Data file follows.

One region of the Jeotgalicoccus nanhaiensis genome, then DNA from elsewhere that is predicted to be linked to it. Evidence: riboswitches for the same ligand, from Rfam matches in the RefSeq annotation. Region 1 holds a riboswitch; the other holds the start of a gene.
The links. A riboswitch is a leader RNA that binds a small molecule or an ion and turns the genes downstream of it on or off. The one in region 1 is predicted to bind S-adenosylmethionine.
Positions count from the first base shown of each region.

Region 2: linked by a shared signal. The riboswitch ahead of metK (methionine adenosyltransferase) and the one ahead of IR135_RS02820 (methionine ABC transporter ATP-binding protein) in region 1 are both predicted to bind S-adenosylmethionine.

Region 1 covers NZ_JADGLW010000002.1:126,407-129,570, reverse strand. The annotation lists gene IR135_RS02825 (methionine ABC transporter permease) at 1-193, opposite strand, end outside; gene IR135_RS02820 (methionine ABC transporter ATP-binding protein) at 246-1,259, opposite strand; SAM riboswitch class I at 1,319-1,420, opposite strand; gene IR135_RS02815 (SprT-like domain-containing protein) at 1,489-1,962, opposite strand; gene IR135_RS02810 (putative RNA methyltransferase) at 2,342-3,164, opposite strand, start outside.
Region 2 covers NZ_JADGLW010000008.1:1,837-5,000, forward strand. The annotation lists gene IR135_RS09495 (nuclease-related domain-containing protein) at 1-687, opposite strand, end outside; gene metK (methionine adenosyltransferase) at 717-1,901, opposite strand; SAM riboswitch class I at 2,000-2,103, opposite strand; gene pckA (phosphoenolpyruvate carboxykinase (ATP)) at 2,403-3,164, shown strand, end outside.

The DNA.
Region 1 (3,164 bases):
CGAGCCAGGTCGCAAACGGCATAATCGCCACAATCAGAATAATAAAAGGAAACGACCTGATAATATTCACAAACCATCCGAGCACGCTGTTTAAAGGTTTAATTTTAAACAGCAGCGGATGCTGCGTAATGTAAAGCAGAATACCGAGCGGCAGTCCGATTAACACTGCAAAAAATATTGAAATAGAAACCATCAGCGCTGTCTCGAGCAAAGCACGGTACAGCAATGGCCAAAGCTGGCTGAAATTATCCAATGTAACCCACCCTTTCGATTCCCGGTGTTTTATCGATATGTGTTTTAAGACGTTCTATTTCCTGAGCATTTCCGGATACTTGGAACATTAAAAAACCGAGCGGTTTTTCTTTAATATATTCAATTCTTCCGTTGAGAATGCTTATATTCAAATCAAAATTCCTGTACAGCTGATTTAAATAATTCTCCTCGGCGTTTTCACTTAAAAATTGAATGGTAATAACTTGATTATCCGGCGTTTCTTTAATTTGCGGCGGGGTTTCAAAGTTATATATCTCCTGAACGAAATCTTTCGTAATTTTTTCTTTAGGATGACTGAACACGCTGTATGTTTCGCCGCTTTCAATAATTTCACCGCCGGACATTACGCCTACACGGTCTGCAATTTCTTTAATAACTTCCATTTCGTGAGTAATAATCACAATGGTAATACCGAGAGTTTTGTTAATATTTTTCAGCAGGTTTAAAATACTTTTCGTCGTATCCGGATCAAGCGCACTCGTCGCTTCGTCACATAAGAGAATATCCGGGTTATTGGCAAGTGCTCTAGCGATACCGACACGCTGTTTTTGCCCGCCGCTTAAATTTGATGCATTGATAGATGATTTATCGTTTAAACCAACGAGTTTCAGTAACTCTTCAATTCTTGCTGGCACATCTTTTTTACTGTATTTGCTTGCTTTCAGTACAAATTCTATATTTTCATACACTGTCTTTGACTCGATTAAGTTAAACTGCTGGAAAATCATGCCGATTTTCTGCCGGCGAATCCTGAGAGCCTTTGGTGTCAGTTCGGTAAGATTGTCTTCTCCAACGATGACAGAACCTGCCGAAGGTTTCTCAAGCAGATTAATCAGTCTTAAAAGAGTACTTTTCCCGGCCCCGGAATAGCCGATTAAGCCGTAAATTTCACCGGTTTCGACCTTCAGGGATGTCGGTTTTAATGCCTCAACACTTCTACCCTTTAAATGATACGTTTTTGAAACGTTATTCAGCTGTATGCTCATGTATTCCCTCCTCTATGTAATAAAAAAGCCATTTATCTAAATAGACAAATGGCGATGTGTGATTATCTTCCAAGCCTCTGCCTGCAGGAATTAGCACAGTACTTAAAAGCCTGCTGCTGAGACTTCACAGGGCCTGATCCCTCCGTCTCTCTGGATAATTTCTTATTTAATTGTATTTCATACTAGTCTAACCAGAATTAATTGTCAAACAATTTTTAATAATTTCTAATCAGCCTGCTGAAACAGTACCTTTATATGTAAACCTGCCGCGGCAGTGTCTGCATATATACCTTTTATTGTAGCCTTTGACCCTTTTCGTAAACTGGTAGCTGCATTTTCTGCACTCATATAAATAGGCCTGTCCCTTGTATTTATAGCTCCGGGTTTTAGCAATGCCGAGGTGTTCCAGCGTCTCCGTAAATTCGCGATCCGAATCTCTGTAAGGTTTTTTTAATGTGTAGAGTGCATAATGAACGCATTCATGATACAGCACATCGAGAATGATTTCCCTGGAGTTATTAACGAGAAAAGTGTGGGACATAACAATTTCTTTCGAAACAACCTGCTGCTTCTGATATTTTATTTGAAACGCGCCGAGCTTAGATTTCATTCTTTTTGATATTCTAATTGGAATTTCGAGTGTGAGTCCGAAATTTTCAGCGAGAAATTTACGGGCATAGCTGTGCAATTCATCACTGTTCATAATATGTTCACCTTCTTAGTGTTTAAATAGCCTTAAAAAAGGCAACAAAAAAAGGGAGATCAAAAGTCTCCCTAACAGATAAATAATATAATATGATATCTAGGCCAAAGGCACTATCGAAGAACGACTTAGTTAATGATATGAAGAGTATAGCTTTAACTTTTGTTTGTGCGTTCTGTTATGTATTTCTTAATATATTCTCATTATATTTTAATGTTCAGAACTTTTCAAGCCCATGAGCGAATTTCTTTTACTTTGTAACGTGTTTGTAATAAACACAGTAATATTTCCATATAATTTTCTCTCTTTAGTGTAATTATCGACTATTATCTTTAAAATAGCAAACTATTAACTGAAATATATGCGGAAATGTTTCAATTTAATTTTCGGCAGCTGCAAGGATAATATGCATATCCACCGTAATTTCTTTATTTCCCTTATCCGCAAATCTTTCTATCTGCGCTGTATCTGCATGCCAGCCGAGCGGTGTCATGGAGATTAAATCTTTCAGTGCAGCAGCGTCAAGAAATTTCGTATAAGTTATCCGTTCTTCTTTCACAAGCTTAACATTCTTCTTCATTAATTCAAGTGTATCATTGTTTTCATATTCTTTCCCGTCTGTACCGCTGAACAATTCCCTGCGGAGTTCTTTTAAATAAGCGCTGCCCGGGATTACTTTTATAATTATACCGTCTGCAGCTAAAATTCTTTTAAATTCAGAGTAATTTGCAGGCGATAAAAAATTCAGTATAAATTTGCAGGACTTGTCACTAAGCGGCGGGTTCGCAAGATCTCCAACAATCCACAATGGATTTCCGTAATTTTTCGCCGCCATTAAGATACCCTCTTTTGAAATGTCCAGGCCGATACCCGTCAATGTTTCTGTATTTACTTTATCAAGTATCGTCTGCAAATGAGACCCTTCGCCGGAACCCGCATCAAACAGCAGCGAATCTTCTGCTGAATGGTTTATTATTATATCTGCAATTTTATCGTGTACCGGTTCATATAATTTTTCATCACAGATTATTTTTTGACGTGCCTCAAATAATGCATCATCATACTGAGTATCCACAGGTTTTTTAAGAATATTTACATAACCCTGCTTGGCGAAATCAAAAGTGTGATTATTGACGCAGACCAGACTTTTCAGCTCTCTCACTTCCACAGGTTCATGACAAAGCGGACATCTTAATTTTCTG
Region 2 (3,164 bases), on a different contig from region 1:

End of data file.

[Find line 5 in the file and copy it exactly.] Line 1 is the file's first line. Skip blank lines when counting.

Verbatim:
Region 1 covers NZ_JADGLW010000002.1:126,407-129,570, reverse strand. The annotation lists gene IR135_RS02825 (methionine ABC transporter permease) at 1-193, opposite strand, end outside; gene IR135_RS02820 (methionine ABC transporter ATP-binding protein) at 246-1,259, opposite strand; SAM riboswitch class I at 1,319-1,420, opposite strand; gene IR135_RS02815 (SprT-like domain-containing protein) at 1,489-1,962, opposite strand; gene IR135_RS02810 (putative RNA methyltransferase) at 2,342-3,164, opposite strand, start outside.